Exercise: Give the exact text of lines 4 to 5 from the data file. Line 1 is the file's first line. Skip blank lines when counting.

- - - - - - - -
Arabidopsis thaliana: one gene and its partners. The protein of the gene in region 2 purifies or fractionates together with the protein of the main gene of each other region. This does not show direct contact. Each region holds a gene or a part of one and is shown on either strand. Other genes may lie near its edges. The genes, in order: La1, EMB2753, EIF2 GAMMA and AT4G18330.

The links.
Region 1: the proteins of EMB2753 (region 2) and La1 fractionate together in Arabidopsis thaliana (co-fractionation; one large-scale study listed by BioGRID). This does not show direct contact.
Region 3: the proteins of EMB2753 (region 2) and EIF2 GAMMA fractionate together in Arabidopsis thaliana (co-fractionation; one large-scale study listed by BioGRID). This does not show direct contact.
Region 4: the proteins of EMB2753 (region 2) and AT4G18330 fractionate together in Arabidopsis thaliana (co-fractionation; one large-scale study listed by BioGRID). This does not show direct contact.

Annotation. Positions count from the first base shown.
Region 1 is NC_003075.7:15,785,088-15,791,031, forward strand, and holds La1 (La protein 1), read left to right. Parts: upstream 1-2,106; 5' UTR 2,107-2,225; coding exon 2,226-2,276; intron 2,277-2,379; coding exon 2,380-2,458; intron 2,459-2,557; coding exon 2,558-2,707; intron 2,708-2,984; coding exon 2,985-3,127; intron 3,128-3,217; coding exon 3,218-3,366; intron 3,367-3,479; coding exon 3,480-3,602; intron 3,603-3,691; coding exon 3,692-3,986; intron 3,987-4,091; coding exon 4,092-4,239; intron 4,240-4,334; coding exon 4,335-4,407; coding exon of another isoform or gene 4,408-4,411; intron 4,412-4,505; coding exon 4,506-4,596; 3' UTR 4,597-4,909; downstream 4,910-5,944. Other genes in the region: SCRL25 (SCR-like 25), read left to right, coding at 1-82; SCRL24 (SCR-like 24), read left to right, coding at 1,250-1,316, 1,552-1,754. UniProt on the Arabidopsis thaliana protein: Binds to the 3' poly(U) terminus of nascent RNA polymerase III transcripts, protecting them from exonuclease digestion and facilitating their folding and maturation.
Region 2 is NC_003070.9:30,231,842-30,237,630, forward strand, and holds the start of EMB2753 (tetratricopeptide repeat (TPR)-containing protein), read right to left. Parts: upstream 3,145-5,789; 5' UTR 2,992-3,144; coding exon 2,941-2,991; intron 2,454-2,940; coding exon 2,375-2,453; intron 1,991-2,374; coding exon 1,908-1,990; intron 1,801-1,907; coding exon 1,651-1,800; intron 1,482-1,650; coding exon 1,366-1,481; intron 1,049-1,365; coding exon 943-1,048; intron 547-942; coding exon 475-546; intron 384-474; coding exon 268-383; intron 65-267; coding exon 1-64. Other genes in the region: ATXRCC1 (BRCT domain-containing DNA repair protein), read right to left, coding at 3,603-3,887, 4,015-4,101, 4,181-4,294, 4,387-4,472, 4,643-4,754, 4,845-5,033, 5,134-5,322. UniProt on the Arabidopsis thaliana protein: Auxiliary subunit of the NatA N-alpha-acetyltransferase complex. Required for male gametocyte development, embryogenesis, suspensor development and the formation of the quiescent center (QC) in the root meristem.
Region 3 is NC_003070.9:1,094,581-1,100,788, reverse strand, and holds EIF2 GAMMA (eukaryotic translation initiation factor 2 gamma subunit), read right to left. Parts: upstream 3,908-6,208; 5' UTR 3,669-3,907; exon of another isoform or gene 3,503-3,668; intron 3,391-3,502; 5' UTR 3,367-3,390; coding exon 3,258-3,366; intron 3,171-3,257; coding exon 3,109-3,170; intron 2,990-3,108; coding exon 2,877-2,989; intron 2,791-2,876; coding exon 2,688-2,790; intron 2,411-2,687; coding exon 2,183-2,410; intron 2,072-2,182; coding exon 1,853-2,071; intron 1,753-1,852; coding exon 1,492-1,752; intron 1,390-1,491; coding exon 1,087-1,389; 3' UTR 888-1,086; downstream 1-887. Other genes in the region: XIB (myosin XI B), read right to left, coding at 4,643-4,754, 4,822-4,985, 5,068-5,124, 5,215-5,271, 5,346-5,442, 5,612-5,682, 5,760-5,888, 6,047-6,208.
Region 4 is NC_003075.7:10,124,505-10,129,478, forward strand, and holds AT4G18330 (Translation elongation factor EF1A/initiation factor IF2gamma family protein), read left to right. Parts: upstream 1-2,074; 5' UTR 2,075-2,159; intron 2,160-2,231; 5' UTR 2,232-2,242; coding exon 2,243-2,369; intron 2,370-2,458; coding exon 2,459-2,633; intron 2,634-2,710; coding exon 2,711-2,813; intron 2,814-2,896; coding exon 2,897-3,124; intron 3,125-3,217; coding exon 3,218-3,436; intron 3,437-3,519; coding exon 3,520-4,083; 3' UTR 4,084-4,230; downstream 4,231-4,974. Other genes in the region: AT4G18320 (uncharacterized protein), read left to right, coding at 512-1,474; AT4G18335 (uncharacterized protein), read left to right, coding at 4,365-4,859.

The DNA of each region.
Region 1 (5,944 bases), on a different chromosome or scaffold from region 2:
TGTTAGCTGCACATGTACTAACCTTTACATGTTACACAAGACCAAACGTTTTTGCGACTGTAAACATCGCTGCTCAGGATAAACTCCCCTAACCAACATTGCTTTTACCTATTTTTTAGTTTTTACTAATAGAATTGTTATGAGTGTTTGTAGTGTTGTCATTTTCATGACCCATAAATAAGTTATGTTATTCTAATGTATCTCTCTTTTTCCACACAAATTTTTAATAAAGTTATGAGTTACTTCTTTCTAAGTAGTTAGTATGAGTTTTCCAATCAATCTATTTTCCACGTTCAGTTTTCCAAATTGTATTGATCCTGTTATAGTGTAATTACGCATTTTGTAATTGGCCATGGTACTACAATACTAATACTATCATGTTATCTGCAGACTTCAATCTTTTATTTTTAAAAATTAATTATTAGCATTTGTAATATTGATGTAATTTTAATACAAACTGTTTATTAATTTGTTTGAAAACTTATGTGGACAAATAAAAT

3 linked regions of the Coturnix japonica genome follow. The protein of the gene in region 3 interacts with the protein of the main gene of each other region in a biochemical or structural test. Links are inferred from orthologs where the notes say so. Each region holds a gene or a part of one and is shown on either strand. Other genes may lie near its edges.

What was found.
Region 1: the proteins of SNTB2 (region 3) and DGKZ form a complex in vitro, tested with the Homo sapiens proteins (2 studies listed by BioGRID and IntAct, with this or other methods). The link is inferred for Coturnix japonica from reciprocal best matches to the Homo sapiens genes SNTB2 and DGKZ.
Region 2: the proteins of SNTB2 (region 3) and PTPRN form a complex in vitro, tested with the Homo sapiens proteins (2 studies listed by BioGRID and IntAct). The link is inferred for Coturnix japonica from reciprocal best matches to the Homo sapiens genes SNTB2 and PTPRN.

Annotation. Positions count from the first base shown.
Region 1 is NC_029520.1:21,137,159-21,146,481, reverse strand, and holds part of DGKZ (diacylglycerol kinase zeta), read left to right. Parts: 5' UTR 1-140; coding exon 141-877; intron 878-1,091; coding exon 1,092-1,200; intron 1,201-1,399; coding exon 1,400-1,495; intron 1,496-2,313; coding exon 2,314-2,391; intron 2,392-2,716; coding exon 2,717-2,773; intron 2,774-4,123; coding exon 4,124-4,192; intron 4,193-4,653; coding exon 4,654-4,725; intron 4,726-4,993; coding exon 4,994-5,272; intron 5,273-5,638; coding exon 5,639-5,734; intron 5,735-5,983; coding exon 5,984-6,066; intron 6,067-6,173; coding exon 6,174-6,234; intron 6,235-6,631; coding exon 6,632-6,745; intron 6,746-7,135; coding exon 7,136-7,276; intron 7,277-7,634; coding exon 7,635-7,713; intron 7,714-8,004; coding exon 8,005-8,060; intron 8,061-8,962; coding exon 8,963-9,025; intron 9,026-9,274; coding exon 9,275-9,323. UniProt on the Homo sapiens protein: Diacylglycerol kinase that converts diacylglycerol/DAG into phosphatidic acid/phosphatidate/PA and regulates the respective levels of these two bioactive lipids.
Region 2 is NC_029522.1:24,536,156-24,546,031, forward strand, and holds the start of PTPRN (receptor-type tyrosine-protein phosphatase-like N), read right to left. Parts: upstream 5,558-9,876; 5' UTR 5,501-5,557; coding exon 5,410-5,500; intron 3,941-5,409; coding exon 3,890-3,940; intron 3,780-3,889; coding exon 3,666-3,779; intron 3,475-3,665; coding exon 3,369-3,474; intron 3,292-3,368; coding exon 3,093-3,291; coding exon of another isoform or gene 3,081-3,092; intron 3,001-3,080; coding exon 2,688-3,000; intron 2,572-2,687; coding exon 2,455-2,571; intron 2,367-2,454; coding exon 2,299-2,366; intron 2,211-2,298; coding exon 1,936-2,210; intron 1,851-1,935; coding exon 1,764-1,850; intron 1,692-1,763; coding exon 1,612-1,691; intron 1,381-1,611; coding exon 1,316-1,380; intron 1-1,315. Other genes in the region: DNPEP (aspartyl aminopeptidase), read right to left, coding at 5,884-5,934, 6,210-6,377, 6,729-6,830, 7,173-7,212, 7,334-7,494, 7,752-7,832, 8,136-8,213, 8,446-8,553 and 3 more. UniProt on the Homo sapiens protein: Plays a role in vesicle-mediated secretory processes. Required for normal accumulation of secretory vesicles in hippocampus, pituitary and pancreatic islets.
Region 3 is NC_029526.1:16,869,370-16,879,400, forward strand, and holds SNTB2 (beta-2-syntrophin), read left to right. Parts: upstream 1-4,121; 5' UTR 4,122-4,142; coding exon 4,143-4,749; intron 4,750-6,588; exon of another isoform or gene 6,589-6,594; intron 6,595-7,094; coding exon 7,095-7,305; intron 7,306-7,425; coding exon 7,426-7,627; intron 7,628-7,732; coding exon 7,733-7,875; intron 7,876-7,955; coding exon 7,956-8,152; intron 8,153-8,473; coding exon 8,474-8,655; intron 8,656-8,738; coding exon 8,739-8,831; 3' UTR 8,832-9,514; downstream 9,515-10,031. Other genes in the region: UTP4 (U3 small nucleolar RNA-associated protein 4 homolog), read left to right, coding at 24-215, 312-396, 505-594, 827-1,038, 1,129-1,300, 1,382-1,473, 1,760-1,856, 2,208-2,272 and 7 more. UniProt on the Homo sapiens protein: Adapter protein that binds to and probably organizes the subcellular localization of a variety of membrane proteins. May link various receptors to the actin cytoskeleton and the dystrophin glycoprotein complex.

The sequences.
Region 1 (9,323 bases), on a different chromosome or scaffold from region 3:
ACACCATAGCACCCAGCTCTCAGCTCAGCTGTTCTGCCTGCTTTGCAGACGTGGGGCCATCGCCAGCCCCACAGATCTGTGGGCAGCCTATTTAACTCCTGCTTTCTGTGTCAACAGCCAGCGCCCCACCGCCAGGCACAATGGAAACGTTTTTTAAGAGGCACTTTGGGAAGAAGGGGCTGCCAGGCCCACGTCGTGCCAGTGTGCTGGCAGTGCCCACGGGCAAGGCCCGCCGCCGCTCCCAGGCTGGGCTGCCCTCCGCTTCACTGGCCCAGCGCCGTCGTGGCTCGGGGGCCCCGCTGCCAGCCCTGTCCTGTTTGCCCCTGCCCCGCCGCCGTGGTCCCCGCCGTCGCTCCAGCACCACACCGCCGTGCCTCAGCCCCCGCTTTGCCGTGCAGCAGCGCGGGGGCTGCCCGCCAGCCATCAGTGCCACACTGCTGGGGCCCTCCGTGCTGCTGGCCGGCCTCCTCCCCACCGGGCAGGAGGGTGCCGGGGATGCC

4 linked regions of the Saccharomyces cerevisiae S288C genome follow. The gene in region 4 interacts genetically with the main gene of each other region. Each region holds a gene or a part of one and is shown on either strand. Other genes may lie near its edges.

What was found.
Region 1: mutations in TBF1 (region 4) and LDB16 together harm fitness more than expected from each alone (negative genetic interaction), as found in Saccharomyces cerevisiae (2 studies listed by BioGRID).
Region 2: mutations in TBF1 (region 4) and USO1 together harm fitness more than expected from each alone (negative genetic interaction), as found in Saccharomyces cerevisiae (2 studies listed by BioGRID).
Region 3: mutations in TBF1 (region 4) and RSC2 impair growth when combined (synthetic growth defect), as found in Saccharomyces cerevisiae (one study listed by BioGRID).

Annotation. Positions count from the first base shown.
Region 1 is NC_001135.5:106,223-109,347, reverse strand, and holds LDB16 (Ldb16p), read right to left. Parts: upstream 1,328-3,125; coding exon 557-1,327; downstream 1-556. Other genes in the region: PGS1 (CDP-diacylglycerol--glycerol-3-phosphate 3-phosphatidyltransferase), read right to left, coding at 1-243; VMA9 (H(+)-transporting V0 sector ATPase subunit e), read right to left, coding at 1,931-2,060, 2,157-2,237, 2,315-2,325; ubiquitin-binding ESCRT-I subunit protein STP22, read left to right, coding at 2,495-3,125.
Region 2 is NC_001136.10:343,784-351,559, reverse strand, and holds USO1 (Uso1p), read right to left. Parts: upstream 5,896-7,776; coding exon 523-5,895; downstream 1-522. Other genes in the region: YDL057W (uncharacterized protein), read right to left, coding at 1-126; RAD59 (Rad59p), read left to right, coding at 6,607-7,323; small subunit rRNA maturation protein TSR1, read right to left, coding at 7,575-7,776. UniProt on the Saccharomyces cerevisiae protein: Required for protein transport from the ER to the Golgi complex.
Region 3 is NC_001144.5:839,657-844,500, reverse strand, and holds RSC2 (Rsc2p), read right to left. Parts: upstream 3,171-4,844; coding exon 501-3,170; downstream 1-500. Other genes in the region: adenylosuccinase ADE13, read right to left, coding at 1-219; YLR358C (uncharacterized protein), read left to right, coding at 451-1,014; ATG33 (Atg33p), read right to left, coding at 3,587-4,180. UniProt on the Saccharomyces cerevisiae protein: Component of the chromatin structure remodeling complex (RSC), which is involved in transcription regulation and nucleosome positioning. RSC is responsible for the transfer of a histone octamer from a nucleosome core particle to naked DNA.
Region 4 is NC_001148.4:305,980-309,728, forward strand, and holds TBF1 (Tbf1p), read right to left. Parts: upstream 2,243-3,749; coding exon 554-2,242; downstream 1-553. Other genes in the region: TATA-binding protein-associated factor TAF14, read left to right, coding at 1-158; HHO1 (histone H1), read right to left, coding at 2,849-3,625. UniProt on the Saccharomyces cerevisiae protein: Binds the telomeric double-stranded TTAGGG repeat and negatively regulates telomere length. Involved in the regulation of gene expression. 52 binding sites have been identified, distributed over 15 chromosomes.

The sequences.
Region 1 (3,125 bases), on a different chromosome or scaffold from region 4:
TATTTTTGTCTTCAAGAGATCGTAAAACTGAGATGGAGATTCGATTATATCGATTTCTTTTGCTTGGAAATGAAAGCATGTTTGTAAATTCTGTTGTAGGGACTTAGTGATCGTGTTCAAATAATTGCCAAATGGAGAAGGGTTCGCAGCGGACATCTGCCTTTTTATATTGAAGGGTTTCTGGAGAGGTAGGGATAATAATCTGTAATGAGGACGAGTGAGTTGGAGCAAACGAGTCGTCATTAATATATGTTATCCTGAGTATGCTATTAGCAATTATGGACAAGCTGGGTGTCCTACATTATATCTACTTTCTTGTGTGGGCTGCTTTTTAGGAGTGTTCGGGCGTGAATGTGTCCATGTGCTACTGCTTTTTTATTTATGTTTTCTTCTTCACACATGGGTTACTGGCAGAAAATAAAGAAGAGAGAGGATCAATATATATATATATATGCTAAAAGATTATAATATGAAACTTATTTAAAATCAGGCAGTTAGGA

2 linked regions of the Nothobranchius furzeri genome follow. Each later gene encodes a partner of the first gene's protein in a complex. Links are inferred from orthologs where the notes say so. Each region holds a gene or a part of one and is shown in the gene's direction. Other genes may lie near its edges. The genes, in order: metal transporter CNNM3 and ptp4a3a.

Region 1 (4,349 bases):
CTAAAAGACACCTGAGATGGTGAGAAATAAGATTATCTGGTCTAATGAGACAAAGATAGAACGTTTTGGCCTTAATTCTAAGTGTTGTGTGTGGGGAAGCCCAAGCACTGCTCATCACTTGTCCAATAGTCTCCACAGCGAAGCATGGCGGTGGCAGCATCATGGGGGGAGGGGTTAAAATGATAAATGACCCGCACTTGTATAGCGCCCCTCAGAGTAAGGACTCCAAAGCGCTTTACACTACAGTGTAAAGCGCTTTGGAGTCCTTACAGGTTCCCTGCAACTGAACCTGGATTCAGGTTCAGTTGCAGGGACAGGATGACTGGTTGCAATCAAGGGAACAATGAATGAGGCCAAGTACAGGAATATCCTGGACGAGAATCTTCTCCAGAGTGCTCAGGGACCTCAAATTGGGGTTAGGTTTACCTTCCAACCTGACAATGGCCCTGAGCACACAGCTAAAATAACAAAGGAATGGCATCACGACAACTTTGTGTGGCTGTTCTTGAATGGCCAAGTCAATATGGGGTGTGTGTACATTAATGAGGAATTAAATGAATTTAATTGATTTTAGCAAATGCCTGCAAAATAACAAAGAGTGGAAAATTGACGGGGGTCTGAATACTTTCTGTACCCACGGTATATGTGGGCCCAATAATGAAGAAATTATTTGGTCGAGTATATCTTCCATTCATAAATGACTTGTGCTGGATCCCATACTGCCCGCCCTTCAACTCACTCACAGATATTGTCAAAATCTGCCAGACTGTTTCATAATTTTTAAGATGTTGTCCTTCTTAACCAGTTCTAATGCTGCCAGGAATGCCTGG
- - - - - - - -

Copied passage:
Region 3: the proteins of EMB2753 (region 2) and EIF2 GAMMA fractionate together in Arabidopsis thaliana (co-fractionation; one large-scale study listed by BioGRID). This does not show direct contact.
Region 4: the proteins of EMB2753 (region 2) and AT4G18330 fractionate together in Arabidopsis thaliana (co-fractionation; one large-scale study listed by BioGRID). This does not show direct contact.